Penalties for violations.

This OSA proposal places would place the focus of salon inspection on safety and sanitation, while allowing other categories to be dealt with accordingly.  The fine language proposed by OSA mirrors what the Board is actually doing now, but with a lower penalty structure. Under the current law, the first fine is $500, and then any additional violations incur $100 each for the first inspection where the violations are noted. OSA would reduce the fine to $250 for the first offense, but kept the $100 for further violations on the same visit. (§4713.64)

Human trafficking.

The OSA strongly supports aggressive, yet reasonable measures to intercept and halt human trafficking in beauty-related businesses.

Sharing the staff of the Board of Cosmetology.

The OSA believes the State of Ohio should find ways to better leverage the strong staff at the Board of Cosmetology and examine whether those at the Board who conduct inspections, registration and testing can do so for similar agencies. (Proposed §4713.072 creating the Commission on Efficient Regulation of Beauty Services)

Sharing the staff of the Board of Cosmetology.

The OSA believes the State of Ohio should find ways to better leverage the strong staff at the Board of Cosmetology and examine whether those at the Board who conduct inspections, registration and testing can do so for similar agencies. (Proposed §4713.072 creating the Commission on Efficient Regulation of Beauty Services)

Provide barbering technique education and subsequently regulate barber activities at salons.

Because the clientele that salons serve increasingly includes men, licensed cosmetologists are performing procedures, such as clipper cuts that have been traditionally performed by barbers. However, these procedures are not part of the pre-licensing cosmetology curriculum. As a result, many cosmetologists have not been trained on how to safely use and maintain equipment used for barber-related procedures. (Proposed §4713.072 creating Commission on Efficient Regulation of Beauty Services)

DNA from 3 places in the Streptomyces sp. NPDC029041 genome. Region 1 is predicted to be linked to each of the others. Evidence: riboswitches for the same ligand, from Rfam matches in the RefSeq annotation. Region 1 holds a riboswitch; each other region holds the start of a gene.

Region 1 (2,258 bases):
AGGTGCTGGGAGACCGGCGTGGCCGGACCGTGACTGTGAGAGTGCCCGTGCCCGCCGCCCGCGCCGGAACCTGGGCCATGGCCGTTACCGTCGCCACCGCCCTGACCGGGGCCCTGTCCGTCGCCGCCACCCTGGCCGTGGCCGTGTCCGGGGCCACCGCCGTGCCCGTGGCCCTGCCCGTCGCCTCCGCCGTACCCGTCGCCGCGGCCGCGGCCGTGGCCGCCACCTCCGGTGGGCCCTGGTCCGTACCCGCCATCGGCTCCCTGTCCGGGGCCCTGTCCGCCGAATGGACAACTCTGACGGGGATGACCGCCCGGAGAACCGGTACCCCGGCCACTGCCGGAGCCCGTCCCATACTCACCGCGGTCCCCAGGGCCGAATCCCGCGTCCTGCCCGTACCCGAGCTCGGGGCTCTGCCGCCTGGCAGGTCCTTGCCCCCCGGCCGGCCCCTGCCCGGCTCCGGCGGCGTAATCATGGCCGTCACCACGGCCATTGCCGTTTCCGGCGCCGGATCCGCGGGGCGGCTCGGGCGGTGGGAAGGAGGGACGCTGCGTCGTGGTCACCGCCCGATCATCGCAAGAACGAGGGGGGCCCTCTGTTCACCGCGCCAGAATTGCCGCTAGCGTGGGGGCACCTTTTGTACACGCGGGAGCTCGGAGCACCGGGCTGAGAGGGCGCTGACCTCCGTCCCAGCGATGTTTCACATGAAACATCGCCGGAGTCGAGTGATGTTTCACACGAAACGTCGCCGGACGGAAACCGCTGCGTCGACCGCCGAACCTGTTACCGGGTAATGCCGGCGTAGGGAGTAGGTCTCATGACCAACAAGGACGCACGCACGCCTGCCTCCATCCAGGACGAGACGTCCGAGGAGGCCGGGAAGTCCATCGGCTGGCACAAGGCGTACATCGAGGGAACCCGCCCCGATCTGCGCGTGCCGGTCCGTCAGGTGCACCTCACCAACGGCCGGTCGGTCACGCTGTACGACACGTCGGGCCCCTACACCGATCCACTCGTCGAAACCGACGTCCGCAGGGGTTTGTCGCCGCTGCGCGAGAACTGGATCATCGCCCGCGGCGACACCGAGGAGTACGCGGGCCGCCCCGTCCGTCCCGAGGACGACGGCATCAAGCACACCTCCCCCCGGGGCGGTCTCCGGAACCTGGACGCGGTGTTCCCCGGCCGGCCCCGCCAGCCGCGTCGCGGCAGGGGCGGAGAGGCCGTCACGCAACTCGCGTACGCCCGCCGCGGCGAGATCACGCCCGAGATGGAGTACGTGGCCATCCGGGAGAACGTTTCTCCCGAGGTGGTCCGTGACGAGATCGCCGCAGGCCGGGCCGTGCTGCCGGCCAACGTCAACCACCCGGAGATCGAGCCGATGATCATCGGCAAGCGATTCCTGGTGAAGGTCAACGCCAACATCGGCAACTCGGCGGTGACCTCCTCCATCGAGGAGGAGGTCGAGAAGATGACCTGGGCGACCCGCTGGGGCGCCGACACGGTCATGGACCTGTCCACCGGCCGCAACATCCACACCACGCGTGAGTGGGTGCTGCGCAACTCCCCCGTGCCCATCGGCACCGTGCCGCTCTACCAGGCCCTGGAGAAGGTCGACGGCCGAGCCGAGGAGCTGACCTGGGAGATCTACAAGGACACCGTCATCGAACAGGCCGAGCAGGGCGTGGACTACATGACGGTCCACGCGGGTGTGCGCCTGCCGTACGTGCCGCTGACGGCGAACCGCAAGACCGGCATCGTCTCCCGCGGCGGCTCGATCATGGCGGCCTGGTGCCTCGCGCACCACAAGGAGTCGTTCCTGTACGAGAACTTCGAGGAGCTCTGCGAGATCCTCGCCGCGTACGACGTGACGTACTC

Modernize subjects and course work taught in schools of cosmetology.

Requires public and private schools of cosmetology to annually review subjects and course work required to receive an initial cosmetology license and advanced license and, in doing so, shall incorporate standards adopted by the State Board of Cosmetology.

Limit pre-licensing testing to safe and sanitary practices.

Testing conducted by the Board of Cosmetology should assess the ability of a prospective beauty professional to maintain a safe and sanitary place of service delivery and should not assess aesthetic talent. The private sector will adequately reward those who are talented.

Testing for school instructors.

It seems that every role in cosmetology is tested except for instructors. We believe that there should be a discussion about what sort of pre-licensing testing should be done for those who teach cosmetology students.

Meaningful continuing education requirements.

Cosmetologists are required to obtain 8 hours of continuing education in a 24-month period. We hope to establish categories of educational competencies within those 8 hours to ensure that safety and sanitation, as well as law and rule updates, are at the forefront of the continuing education requirements.

Licensed Public school students allowed to practice in school clinics up to graduation

Our bill would correct a provision in state law today that prevents a public school student, who has earned licensure in a branch of cosmetology, to continue practicing in their school clinic until graduation for free in order to be better prepared to enter the job market.  This allowance would terminate upon the graduation of the student from the public school.

Boutique services registration

These provisions would require registration for individuals practicing braiding, threading, eye lash extensions and other boutique services as identified by the Ohio State Board of Cosmetology.  This would provide the least restrictive regulatory means for a service provider as well as ensuring the state’s desire to protect Ohioans receiving such services.  In addition, the registration and minimum training requirements as opposed to the state government imposing burdensome licensure and formal education requirements should protect the state from litigious special interest groups fighting to reduce regulatory burdens in other states.